Andrew Hunter | Canadian Woodworking & Home Improvement

Canadian Quotes:... on woodworking books, the Internet and the smell of zebrawood.

Andrew Hunter

Andrew Hunter



Photos by Andrew Hunter

Andrew Hunter, 29, Halibut Woodworking, halibutwoodworking.com
Location and size of studio – My studio is located in Stratford, Ontario. My shop is about 800 sq. ft. with a small office at the back. I also rent a retail space in downtown Stratford in partnership with a really great retail shop called La Osa.
Education – I earned a degree in cabinet and furniture making from Algonquin College in 2012. After graduating I worked for Robert Akroyd in his Toronto studio for about a year and a half.

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Walnut Dresser – When designing the two upper drawer fronts, Hunter initially experimented with matching a solid piece that had the handle cut into it. This was a disaster, but shortly after, while he was on vacation, a pipe burst in his shop, ruining those parts. This turned out well in the end, because the updated version has a nice grain match and an integrated pull on the back of the lower edges of the upper drawer fronts. Hunter also had to cut the legs down about 2" due to the water damage and is now much happier with their height. 

How long have you been building furniture?
Professionally for about six years, and on my own for four.

What sort of furniture do you specialize in?
I love to make all kinds of furniture. 

Tell us a couple interesting things about your personal life.
I have been playing music since I was very young and really love to play drums, guitar and bass and I sing pretty terri­bly. I’m also a new father.

If you weren’t a furniture maker what would you be?
I think about this fairly often and still have no idea. All I think about is furniture.

In order, what are the three most important items in your shop apron?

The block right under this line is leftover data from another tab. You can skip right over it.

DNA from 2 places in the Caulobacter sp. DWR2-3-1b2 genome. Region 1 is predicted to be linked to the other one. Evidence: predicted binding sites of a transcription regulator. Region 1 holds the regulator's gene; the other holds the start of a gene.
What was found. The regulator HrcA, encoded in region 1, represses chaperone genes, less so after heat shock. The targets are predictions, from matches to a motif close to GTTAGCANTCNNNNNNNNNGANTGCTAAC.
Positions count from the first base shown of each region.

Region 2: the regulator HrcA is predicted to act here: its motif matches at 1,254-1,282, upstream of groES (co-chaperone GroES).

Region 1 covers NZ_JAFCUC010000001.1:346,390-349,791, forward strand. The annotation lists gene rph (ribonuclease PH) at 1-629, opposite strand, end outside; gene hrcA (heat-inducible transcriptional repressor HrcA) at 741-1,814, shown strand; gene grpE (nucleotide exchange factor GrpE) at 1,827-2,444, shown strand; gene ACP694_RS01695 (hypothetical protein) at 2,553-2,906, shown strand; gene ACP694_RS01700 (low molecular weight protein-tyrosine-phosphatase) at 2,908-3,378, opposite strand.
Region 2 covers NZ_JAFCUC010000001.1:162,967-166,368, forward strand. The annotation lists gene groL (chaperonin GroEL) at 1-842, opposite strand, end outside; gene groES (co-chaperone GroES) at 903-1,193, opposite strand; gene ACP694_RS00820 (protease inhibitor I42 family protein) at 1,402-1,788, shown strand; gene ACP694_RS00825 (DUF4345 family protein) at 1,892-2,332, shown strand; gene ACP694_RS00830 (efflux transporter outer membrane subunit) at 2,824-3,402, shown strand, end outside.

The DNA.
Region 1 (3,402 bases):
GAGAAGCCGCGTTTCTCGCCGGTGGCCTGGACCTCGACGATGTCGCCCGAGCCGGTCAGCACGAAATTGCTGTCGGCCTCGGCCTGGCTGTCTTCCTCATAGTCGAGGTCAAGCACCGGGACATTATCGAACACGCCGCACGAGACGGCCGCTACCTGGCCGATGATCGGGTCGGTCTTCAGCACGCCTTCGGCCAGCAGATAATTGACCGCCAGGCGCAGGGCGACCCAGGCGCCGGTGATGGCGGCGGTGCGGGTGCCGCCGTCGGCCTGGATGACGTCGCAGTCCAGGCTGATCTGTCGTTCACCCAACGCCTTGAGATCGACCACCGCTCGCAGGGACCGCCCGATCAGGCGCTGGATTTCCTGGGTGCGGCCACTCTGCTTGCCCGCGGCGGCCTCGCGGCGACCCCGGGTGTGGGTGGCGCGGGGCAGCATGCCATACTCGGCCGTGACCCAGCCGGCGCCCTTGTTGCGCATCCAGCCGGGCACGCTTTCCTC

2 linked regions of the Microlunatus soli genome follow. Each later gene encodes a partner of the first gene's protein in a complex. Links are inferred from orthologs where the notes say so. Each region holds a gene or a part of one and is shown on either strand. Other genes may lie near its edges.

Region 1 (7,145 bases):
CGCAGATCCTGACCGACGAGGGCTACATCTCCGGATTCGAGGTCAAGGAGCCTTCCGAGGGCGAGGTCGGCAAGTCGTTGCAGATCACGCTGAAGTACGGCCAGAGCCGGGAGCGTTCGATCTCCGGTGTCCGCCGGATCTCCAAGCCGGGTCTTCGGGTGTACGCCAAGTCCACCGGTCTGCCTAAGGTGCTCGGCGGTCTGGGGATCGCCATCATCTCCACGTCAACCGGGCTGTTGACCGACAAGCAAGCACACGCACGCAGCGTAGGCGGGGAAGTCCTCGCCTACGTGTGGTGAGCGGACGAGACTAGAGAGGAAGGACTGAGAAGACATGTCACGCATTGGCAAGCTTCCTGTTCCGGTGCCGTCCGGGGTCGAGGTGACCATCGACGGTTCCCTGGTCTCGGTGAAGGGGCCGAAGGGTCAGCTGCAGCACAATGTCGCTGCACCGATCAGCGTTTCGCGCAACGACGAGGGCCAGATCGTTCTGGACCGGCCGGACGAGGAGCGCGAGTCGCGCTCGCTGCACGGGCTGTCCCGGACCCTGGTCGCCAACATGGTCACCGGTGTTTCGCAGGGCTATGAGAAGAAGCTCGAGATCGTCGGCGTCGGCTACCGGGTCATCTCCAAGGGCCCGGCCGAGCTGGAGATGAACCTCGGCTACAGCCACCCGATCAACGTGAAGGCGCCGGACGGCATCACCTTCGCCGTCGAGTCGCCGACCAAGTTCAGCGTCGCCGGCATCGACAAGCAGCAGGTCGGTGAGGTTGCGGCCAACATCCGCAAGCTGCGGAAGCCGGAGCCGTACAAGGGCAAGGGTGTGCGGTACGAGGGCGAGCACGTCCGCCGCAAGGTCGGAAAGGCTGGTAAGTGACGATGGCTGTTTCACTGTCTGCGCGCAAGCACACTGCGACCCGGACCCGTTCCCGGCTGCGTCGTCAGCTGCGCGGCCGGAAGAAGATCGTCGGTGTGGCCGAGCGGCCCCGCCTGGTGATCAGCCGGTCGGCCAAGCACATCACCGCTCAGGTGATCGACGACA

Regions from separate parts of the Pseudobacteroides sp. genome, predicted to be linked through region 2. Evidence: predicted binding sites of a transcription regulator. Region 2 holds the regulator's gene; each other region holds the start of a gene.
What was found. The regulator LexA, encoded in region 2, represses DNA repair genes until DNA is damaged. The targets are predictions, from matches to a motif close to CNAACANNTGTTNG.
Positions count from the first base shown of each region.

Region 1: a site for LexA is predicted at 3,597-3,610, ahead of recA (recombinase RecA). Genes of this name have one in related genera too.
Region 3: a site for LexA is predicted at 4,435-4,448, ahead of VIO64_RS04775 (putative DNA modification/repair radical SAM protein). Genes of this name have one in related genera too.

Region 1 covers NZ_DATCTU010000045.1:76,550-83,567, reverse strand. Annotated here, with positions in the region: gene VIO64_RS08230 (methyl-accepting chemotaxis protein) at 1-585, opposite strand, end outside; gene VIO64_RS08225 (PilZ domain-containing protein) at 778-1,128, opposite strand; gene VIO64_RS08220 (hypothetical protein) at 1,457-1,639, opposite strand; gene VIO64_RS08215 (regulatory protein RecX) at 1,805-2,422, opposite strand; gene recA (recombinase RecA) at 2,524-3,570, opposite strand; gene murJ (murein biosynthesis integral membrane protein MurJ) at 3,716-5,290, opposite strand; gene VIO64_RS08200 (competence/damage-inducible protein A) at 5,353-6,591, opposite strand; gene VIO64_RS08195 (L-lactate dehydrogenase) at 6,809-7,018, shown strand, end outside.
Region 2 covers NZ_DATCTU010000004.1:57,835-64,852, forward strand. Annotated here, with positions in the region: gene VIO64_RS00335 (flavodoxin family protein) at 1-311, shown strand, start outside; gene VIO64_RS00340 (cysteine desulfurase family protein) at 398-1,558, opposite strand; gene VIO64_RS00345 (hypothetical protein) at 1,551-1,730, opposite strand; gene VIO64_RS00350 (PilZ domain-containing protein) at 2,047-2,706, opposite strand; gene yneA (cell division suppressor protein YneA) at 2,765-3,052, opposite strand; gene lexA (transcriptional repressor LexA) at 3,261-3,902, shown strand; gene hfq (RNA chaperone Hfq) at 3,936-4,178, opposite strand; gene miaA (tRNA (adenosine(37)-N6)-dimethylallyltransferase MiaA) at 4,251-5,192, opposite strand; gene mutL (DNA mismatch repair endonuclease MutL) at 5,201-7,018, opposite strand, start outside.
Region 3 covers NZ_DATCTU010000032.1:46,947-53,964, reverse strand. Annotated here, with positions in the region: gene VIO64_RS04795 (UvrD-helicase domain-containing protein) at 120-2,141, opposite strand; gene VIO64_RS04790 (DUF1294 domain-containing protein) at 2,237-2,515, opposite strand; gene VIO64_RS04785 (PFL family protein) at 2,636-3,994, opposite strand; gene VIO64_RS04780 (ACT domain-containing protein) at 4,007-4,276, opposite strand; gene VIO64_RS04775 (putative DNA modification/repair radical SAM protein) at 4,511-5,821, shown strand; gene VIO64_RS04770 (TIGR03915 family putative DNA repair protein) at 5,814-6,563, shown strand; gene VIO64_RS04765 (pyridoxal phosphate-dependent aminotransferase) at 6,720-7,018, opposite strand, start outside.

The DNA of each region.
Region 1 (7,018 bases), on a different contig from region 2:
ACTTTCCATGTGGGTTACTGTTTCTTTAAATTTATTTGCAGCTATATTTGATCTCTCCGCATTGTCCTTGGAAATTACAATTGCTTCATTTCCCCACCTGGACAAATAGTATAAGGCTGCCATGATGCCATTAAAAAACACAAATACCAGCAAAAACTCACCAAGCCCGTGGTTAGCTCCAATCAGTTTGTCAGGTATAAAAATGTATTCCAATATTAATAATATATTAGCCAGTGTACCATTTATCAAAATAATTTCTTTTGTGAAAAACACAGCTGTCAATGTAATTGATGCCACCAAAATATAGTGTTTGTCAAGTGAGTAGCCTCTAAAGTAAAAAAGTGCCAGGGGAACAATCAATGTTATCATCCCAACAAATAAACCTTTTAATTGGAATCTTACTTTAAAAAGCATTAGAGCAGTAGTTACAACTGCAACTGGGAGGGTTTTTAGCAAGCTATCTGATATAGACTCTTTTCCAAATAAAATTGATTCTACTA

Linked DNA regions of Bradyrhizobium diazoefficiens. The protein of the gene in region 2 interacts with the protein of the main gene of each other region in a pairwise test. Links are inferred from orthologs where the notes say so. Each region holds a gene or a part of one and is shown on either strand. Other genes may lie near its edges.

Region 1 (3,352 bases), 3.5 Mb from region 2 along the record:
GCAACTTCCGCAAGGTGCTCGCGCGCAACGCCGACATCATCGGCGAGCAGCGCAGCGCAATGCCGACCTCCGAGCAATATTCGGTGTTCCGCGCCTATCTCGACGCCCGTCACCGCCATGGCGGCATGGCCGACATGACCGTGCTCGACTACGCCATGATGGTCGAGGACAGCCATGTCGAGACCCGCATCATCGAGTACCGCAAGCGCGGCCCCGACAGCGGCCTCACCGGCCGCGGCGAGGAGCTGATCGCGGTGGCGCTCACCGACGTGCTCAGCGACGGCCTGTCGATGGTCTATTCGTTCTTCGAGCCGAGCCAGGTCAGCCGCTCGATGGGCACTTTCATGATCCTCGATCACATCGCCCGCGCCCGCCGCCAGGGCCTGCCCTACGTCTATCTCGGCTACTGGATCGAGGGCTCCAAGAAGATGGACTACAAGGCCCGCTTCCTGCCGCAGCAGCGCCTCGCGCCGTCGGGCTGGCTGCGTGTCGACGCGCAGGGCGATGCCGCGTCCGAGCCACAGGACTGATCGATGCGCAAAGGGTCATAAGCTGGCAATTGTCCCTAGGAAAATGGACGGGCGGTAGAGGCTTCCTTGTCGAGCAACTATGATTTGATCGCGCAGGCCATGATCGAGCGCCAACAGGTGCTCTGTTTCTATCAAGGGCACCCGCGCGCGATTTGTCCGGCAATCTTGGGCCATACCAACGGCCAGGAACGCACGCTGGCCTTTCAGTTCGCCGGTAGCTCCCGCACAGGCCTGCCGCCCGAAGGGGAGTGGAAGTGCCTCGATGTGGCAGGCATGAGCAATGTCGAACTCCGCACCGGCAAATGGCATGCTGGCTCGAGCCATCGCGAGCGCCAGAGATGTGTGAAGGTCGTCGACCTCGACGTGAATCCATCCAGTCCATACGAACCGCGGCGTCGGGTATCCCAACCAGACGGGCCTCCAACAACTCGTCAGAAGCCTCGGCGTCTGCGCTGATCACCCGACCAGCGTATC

I don’t think anything is more important than my mechanical pencil, a 6" ruler and a square.

Do you prefer hand tools or power tools?
I prefer power tools. My chisels are certainly my most used hand tools, and only a few times a month do I use my hand planes. I like the consistency and reliability of power tools and I wasn’t taught much hand tool use after school, so I don’t make much time for it.

Solid wood or veneer?
I work likely 90% in solid wood, but I love the consistency of veneer. I would like to get a vacuum press one day and start sawing my own veneers. 

Figured wood or straight grain?
I prefer straight grain, both for workability and because sometimes heavily figured wood is too loud for my taste. I work primarily with wood, but think more about the piece and its shape and colour than I do wood textures. That being said, I definitely select my boards carefully and take time with board layout and matching.

Inherited Vintage Stanley Sweetheart or fresh-out-of-the-box Veritas?
I have the best of both worlds! I inherited fairly fresh Veritas planes from my dad.

Flowing curves or geometric shapes?
Both are groovy! As for my own work, I think I use more geometric shapes. 

Favourite wood?
I like white oak with a light finish. You can’t beat a classic!

Least favourite wood?
Though I use mostly domestic hardwoods, I worked in zebrawood once and found that sometimes boards smelled almost chocolate-y, but that other boards smelled like a wet horse when cut. I still think about that smell sometimes.